Wexford, mortified, approaches the three-part investigation with new insight - re-examining every assumption, taking note of every tiny discrepancy.
Kingsmarkham is large enough to encompass slums, council flats and elaborate estates, allowing Rendell to involve a wealthy and flashy female politician, a surgeon and his lackadaisically privileged children, a petty thief, an adulterous businessman, unemployed youth and a hidden black underclass in a story that unwinds in dark twists and turns of grubby secrets.
Although the explosive ending may seem unrealistically grotesque to some, it's still vintage Rendell - suspenseful and wholly absorbing.
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By A Customer on Aug. 22 2001
Format: Mass Market Paperback
As has been pointed out by other reviewers, Ruth Rendell's "Simisola" combines the whodunit with a discussion of social issues. Even though the plot of the former is slightly overworked - an impressive construction, lacking somewhat in credibility - the connection is realistic and effective. Wexford's rather endearing, if unsuccessful attempts at "colourblindness", add neat twists and turns in his (more successful) attempts at solving the criminal problem. Blacks are, for example, not the only group suffering from the effects of prejudice here.
Even though a radical might criticize Rendell for mainly (but not exclusively) dealing with how whites do and should perceive blacks, Wexford's progress should be of interest to members of any race. And if non-British readers believe that the specific form of social evil at the heart of the story is limited to Britain, well, better take a closer look at your own society...
Again, the plot is overworked. Not that the mystery is all that complicated or fantastic, but the number of cleverly misleading clues, likely suspects, and distracting detours is rather too much for me. Clever but slightly artificial. Still, a favourite with me.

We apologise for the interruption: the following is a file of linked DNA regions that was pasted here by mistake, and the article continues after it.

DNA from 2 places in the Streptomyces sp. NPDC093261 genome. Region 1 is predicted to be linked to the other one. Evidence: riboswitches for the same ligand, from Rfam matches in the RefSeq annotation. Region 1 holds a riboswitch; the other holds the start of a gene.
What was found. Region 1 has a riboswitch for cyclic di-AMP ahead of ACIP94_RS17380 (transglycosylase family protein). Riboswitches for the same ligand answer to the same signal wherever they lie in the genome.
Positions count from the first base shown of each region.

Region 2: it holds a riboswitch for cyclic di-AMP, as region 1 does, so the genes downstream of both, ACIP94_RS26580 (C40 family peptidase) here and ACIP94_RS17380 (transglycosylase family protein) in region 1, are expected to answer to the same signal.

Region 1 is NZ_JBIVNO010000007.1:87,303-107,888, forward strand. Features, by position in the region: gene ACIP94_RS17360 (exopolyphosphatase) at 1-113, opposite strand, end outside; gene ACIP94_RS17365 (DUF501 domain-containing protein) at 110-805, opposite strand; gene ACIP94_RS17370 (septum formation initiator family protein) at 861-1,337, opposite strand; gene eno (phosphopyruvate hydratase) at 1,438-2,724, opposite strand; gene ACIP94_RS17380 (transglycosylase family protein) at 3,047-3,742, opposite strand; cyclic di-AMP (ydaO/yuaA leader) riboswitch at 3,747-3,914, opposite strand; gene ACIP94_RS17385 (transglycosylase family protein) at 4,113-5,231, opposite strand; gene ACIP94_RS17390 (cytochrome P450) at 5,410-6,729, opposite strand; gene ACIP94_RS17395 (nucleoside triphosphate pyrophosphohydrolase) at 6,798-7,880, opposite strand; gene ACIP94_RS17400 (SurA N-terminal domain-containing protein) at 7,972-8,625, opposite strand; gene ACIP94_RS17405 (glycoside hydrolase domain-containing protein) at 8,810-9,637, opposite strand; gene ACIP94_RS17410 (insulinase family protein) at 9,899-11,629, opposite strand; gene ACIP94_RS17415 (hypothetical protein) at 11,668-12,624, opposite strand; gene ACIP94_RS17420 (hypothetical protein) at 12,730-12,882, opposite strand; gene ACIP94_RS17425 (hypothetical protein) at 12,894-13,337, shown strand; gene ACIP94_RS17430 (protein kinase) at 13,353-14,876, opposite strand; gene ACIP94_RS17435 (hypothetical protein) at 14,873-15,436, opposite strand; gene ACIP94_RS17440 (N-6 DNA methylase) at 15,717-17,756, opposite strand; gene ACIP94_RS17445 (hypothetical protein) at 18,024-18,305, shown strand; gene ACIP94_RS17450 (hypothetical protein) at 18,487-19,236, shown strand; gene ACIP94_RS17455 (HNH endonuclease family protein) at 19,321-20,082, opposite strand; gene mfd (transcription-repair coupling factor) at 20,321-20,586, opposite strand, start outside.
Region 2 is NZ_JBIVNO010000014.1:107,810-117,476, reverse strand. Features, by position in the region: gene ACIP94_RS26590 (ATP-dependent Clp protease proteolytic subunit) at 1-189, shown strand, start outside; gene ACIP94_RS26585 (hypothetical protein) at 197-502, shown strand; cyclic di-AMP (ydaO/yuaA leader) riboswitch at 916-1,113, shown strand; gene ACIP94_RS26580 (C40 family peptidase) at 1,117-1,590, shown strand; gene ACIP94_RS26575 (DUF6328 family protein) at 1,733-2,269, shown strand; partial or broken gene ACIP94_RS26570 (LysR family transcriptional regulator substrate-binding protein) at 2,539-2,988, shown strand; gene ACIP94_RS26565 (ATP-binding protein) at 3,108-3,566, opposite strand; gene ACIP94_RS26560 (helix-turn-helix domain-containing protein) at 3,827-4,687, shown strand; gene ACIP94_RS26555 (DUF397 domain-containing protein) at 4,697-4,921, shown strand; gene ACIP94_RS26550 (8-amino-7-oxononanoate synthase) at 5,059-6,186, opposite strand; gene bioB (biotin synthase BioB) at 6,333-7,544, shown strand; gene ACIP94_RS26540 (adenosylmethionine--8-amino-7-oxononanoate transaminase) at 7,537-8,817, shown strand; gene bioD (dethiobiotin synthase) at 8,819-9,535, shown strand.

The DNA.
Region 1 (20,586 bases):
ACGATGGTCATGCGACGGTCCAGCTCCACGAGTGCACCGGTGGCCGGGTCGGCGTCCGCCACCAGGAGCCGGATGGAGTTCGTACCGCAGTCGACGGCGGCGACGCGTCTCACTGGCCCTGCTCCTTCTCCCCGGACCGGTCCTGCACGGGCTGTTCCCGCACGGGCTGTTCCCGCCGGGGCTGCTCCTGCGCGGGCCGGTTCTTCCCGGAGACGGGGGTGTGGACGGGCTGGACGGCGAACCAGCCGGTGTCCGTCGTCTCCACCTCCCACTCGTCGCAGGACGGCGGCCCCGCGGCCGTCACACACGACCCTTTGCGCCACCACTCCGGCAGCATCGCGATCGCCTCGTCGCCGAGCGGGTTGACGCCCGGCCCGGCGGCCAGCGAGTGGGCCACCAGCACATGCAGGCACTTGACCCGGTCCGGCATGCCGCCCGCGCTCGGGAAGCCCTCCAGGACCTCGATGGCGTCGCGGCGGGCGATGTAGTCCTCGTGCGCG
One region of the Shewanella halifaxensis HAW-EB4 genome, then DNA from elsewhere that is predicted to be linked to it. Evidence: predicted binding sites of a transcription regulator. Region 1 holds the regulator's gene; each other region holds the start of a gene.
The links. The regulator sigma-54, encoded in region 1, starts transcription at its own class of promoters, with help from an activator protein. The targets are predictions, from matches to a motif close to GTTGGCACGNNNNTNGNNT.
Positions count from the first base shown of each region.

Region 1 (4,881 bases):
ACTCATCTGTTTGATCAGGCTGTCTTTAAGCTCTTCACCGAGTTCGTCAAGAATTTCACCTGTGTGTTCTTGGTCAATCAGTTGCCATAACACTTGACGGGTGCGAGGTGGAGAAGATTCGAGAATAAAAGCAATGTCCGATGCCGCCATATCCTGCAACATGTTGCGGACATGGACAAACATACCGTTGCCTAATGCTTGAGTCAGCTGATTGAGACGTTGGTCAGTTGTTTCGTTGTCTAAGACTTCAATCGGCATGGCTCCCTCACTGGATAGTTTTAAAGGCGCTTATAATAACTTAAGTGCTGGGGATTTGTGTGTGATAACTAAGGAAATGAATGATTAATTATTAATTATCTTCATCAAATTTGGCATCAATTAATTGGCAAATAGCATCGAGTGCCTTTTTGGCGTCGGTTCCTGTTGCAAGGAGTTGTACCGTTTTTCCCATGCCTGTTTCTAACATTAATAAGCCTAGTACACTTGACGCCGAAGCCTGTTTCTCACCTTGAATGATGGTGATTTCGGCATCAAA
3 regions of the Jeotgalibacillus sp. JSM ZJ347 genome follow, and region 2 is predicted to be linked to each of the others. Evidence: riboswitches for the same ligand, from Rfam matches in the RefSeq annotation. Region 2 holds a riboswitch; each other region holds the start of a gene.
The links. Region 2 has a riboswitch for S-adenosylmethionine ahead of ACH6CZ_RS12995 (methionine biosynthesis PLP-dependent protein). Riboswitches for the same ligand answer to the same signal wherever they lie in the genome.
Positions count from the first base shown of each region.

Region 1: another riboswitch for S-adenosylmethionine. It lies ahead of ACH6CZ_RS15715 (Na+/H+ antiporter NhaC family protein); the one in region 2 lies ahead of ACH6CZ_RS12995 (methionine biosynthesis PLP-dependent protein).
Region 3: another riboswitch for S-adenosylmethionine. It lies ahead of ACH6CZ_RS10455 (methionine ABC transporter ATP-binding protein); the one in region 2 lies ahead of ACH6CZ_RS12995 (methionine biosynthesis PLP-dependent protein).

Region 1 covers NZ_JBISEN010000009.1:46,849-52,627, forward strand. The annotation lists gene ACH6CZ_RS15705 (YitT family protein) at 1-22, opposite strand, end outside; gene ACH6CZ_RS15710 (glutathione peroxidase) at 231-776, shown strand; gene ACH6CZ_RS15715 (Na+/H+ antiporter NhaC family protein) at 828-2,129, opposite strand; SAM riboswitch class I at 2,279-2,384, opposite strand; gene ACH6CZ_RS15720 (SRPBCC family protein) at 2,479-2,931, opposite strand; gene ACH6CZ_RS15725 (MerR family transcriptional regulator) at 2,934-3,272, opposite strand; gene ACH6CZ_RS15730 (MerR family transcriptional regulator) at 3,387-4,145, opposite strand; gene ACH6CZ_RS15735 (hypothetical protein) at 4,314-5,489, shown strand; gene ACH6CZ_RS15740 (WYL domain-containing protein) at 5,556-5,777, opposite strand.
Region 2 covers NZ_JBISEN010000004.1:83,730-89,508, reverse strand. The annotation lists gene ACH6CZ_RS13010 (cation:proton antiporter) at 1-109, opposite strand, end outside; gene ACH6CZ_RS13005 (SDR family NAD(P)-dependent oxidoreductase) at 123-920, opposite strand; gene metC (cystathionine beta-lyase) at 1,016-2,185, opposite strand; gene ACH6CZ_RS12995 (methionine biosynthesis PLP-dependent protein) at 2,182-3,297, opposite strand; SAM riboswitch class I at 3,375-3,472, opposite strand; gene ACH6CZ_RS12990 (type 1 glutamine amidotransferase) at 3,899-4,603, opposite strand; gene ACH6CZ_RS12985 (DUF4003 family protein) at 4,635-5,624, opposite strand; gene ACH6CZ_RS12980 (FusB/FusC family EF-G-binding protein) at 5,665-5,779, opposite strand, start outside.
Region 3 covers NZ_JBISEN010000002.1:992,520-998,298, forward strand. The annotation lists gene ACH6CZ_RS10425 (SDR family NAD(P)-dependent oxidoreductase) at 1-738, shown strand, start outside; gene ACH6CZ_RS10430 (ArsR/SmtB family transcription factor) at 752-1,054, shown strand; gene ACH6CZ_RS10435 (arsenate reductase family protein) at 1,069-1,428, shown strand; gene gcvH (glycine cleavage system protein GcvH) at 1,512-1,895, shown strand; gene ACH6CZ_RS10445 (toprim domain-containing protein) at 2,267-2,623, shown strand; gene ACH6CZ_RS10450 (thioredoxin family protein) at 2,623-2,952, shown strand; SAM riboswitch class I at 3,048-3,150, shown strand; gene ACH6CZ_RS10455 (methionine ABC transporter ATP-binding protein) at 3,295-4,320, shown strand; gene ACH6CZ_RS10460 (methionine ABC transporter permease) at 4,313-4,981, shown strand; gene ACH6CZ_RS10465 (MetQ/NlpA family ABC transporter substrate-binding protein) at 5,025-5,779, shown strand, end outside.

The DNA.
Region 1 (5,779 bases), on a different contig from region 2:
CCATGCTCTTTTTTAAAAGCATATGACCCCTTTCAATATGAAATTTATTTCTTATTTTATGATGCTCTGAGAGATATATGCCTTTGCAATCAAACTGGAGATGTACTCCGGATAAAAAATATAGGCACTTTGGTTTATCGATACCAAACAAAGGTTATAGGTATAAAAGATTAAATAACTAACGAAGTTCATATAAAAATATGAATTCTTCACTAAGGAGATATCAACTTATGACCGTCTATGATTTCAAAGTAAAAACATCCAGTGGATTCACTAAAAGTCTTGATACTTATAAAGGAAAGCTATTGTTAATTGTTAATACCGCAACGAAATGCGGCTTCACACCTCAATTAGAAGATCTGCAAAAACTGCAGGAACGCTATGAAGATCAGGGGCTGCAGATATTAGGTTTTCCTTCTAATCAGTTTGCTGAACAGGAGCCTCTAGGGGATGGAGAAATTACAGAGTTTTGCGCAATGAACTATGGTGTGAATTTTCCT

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Format: Mass Market Paperback
Mystery novels are not a particular interest of mine, so i was surprised when someone virtually thrust this book into my hand. Having watched some of this series on the Goggle Box, i was only mildly interested in starting SIMISOLA. What a pleasant experience this book proved to be. The characters are superbly drawn, Wexford particularly so, but the Akande family was portrayed exquisitely. A sympathetic view into another culture is always welcome, since we ofays rarely have a proper glimpse into other worlds. This book strongly reflects the issues facing the UK's race relations today, the Stephen Lawrence murder case being a vivid example. Wexford's self confrontations are the highlights of this book. One hopes it's not a racist comment to request that someone from the Black community read and comment on this book for its accuracy.
This book, having led me to other Rendall works, led me to wonder just what the story behind its writing might be. SIMISOLA is so far superior to any of the other works i read that i can't help question who might have co-authored it. Rendall has a high reputation, which i can't judge having so little experience with the genre. No matter, this is an outstanding read and a fine addition to any bookshelf. The mystery is almost a minor matter set against some stunning revelations about race relations anywhere in the English speaking world. Buy, read and reflect on this book.
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By A Customer on July 24 2000
Format: Mass Market Paperback
As a tireless fan of Ruth Rendell who is continually surprised by her ability to juxtapose the traditional British police procedural framework with sharply discerning social criticism, I think Simisola bests even her usually high standard. Rendell has a gift for fleshing out a character in a single line that no other mystery writer (save PD James) can equal, but her writing evinces a nonjudgmental compassion for humanity that is truly unique. While some readers might fault her treatment of race here as mawkish or self-conscious, I think it mirrors the realization that Inspector Wexford continually forces himself to confront -- that we are all complicit in racism. I also applaud her for writing about race in this single book from so many different and nuanced perspectives. This is not simply a book about black v. white but rather a book about the multiple gradations of class and ethnicity that intersect so confoundingly with race -- and this from a woman who has been writing mysteries since 1963! Finally, at a completely visceral level, I was stunned by the last line of the book, which I thought pulled together all that had gone before with the skill of a well-realized musical cadence. I must say that I'm shocked to read comments that people found it difficult to persevere to the end. I've only found one other Rendell novel tough going (The Best Man to Die, and I've sometimes wondered whether it was ghost-written by an inferior writer), but Simisola was absolutely gripping.